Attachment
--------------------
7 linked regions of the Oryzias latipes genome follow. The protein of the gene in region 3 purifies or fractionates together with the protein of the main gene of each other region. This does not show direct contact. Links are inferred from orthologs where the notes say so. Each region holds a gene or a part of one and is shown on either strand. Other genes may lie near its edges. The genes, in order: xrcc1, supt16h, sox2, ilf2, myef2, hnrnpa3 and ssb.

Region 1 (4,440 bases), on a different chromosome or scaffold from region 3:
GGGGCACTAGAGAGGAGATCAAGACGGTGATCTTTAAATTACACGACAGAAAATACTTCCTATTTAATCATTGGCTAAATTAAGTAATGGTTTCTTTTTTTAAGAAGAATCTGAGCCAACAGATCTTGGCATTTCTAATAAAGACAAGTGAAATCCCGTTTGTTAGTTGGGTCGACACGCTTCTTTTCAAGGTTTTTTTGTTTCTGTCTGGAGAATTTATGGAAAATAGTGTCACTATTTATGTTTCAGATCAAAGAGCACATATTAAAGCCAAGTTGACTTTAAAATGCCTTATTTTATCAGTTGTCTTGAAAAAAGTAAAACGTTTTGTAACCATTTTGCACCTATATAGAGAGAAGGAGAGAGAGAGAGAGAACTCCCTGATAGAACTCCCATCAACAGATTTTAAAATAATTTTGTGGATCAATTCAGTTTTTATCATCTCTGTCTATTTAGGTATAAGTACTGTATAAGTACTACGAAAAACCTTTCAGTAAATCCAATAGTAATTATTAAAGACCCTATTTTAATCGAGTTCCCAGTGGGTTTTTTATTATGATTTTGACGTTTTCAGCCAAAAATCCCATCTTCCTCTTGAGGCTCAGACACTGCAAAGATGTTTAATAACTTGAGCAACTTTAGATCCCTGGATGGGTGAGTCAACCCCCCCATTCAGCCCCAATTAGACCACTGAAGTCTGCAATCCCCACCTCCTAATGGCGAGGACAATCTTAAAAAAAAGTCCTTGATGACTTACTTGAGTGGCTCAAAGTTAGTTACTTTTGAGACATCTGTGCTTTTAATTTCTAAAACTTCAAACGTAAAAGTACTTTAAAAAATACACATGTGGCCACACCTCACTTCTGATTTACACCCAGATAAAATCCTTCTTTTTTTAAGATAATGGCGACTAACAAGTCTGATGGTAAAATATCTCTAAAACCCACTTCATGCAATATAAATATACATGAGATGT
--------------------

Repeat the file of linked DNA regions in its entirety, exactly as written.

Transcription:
7 linked regions of the Oryzias latipes genome follow. The protein of the gene in region 3 purifies or fractionates together with the protein of the main gene of each other region. This does not show direct contact. Links are inferred from orthologs where the notes say so. Each region holds a gene or a part of one and is shown on either strand. Other genes may lie near its edges. The genes, in order: xrcc1, supt16h, sox2, ilf2, myef2, hnrnpa3 and ssb.

Region 1 (4,440 bases), on a different chromosome or scaffold from region 3:
GGGGCACTAGAGAGGAGATCAAGACGGTGATCTTTAAATTACACGACAGAAAATACTTCCTATTTAATCATTGGCTAAATTAAGTAATGGTTTCTTTTTTTAAGAAGAATCTGAGCCAACAGATCTTGGCATTTCTAATAAAGACAAGTGAAATCCCGTTTGTTAGTTGGGTCGACACGCTTCTTTTCAAGGTTTTTTTGTTTCTGTCTGGAGAATTTATGGAAAATAGTGTCACTATTTATGTTTCAGATCAAAGAGCACATATTAAAGCCAAGTTGACTTTAAAATGCCTTATTTTATCAGTTGTCTTGAAAAAAGTAAAACGTTTTGTAACCATTTTGCACCTATATAGAGAGAAGGAGAGAGAGAGAGAGAACTCCCTGATAGAACTCCCATCAACAGATTTTAAAATAATTTTGTGGATCAATTCAGTTTTTATCATCTCTGTCTATTTAGGTATAAGTACTGTATAAGTACTACGAAAAACCTTTCAGTAAATCCAATAGTAATTATTAAAGACCCTATTTTAATCGAGTTCCCAGTGGGTTTTTTATTATGATTTTGACGTTTTCAGCCAAAAATCCCATCTTCCTCTTGAGGCTCAGACACTGCAAAGATGTTTAATAACTTGAGCAACTTTAGATCCCTGGATGGGTGAGTCAACCCCCCCATTCAGCCCCAATTAGACCACTGAAGTCTGCAATCCCCACCTCCTAATGGCGAGGACAATCTTAAAAAAAAGTCCTTGATGACTTACTTGAGTGGCTCAAAGTTAGTTACTTTTGAGACATCTGTGCTTTTAATTTCTAAAACTTCAAACGTAAAAGTACTTTAAAAAATACACATGTGGCCACACCTCACTTCTGATTTACACCCAGATAAAATCCTTCTTTTTTTAAGATAATGGCGACTAACAAGTCTGATGGTAAAATATCTCTAAAACCCACTTCATGCAATATAAATATACATGAGATGT